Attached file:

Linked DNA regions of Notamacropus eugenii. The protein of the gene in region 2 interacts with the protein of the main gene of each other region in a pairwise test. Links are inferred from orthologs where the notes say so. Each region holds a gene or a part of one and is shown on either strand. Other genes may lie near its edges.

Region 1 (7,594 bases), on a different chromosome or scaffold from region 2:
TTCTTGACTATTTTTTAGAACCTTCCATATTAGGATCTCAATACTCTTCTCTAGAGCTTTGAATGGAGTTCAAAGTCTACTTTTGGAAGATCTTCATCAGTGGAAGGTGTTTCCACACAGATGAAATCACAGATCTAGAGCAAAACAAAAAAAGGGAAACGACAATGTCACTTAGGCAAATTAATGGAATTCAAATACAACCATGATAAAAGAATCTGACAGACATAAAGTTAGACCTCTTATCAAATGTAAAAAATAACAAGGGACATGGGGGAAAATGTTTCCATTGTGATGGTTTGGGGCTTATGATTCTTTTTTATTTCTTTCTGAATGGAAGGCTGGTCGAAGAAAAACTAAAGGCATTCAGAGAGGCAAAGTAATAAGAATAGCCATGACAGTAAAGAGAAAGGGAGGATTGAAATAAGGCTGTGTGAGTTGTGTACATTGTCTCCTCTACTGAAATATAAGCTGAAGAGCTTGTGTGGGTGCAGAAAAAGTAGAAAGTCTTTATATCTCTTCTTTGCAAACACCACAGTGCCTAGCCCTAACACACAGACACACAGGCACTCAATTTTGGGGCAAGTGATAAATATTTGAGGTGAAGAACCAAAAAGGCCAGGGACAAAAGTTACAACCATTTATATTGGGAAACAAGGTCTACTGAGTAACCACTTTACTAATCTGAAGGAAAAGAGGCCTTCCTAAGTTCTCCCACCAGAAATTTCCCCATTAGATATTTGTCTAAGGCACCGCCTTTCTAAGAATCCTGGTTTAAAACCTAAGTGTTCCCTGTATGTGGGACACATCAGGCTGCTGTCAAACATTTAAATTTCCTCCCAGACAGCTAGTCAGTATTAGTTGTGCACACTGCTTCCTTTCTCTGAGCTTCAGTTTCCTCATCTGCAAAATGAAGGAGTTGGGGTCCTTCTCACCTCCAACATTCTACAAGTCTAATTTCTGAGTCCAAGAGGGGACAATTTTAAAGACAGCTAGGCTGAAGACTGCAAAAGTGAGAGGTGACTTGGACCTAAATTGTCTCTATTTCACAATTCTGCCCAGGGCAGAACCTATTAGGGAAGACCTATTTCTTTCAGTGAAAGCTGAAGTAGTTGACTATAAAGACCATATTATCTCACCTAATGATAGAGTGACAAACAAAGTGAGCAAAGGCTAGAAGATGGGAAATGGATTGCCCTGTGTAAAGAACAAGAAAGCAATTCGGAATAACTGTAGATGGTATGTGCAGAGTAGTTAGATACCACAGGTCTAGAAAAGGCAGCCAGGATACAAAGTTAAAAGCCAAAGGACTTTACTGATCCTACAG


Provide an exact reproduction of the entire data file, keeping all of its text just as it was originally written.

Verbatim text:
Linked DNA regions of Notamacropus eugenii. The protein of the gene in region 2 interacts with the protein of the main gene of each other region in a pairwise test. Links are inferred from orthologs where the notes say so. Each region holds a gene or a part of one and is shown on either strand. Other genes may lie near its edges.

Region 1 (7,594 bases), on a different chromosome or scaffold from region 2:
TTCTTGACTATTTTTTAGAACCTTCCATATTAGGATCTCAATACTCTTCTCTAGAGCTTTGAATGGAGTTCAAAGTCTACTTTTGGAAGATCTTCATCAGTGGAAGGTGTTTCCACACAGATGAAATCACAGATCTAGAGCAAAACAAAAAAAGGGAAACGACAATGTCACTTAGGCAAATTAATGGAATTCAAATACAACCATGATAAAAGAATCTGACAGACATAAAGTTAGACCTCTTATCAAATGTAAAAAATAACAAGGGACATGGGGGAAAATGTTTCCATTGTGATGGTTTGGGGCTTATGATTCTTTTTTATTTCTTTCTGAATGGAAGGCTGGTCGAAGAAAAACTAAAGGCATTCAGAGAGGCAAAGTAATAAGAATAGCCATGACAGTAAAGAGAAAGGGAGGATTGAAATAAGGCTGTGTGAGTTGTGTACATTGTCTCCTCTACTGAAATATAAGCTGAAGAGCTTGTGTGGGTGCAGAAAAAGTAGAAAGTCTTTATATCTCTTCTTTGCAAACACCACAGTGCCTAGCCCTAACACACAGACACACAGGCACTCAATTTTGGGGCAAGTGATAAATATTTGAGGTGAAGAACCAAAAAGGCCAGGGACAAAAGTTACAACCATTTATATTGGGAAACAAGGTCTACTGAGTAACCACTTTACTAATCTGAAGGAAAAGAGGCCTTCCTAAGTTCTCCCACCAGAAATTTCCCCATTAGATATTTGTCTAAGGCACCGCCTTTCTAAGAATCCTGGTTTAAAACCTAAGTGTTCCCTGTATGTGGGACACATCAGGCTGCTGTCAAACATTTAAATTTCCTCCCAGACAGCTAGTCAGTATTAGTTGTGCACACTGCTTCCTTTCTCTGAGCTTCAGTTTCCTCATCTGCAAAATGAAGGAGTTGGGGTCCTTCTCACCTCCAACATTCTACAAGTCTAATTTCTGAGTCCAAGAGGGGACAATTTTAAAGACAGCTAGGCTGAAGACTGCAAAAGTGAGAGGTGACTTGGACCTAAATTGTCTCTATTTCACAATTCTGCCCAGGGCAGAACCTATTAGGGAAGACCTATTTCTTTCAGTGAAAGCTGAAGTAGTTGACTATAAAGACCATATTATCTCACCTAATGATAGAGTGACAAACAAAGTGAGCAAAGGCTAGAAGATGGGAAATGGATTGCCCTGTGTAAAGAACAAGAAAGCAATTCGGAATAACTGTAGATGGTATGTGCAGAGTAGTTAGATACCACAGGTCTAGAAAAGGCAGCCAGGATACAAAGTTAAAAGCCAAAGGACTTTACTGATCCTACAG